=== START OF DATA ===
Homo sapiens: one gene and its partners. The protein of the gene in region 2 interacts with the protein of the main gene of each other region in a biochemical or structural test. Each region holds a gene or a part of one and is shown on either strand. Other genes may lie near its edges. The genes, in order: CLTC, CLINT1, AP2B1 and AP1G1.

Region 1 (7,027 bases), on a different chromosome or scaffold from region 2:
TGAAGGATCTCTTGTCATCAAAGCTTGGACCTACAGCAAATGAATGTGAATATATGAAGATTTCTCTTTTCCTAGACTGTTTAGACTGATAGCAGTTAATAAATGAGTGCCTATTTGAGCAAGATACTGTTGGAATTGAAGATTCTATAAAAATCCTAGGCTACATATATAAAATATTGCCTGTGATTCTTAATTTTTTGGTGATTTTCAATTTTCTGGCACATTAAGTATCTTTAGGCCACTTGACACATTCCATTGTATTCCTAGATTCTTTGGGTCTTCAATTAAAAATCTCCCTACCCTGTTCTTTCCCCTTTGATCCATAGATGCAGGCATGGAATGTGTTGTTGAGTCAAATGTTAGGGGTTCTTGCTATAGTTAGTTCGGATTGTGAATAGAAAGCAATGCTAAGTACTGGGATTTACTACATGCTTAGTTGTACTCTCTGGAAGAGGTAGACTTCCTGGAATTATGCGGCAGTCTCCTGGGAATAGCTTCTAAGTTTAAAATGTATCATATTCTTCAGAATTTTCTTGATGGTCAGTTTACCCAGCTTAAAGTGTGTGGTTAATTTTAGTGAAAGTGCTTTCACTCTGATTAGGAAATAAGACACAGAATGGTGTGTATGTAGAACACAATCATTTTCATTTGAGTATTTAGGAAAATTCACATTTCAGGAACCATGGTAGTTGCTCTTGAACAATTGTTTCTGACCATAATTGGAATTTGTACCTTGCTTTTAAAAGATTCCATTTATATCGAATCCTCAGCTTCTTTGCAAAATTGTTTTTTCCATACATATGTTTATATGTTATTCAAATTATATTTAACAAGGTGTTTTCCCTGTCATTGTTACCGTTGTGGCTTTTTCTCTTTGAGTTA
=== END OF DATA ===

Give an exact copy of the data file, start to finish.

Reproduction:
Homo sapiens: one gene and its partners. The protein of the gene in region 2 interacts with the protein of the main gene of each other region in a biochemical or structural test. Each region holds a gene or a part of one and is shown on either strand. Other genes may lie near its edges. The genes, in order: CLTC, CLINT1, AP2B1 and AP1G1.

Region 1 (7,027 bases), on a different chromosome or scaffold from region 2:
TGAAGGATCTCTTGTCATCAAAGCTTGGACCTACAGCAAATGAATGTGAATATATGAAGATTTCTCTTTTCCTAGACTGTTTAGACTGATAGCAGTTAATAAATGAGTGCCTATTTGAGCAAGATACTGTTGGAATTGAAGATTCTATAAAAATCCTAGGCTACATATATAAAATATTGCCTGTGATTCTTAATTTTTTGGTGATTTTCAATTTTCTGGCACATTAAGTATCTTTAGGCCACTTGACACATTCCATTGTATTCCTAGATTCTTTGGGTCTTCAATTAAAAATCTCCCTACCCTGTTCTTTCCCCTTTGATCCATAGATGCAGGCATGGAATGTGTTGTTGAGTCAAATGTTAGGGGTTCTTGCTATAGTTAGTTCGGATTGTGAATAGAAAGCAATGCTAAGTACTGGGATTTACTACATGCTTAGTTGTACTCTCTGGAAGAGGTAGACTTCCTGGAATTATGCGGCAGTCTCCTGGGAATAGCTTCTAAGTTTAAAATGTATCATATTCTTCAGAATTTTCTTGATGGTCAGTTTACCCAGCTTAAAGTGTGTGGTTAATTTTAGTGAAAGTGCTTTCACTCTGATTAGGAAATAAGACACAGAATGGTGTGTATGTAGAACACAATCATTTTCATTTGAGTATTTAGGAAAATTCACATTTCAGGAACCATGGTAGTTGCTCTTGAACAATTGTTTCTGACCATAATTGGAATTTGTACCTTGCTTTTAAAAGATTCCATTTATATCGAATCCTCAGCTTCTTTGCAAAATTGTTTTTTCCATACATATGTTTATATGTTATTCAAATTATATTTAACAAGGTGTTTTCCCTGTCATTGTTACCGTTGTGGCTTTTTCTCTTTGAGTTA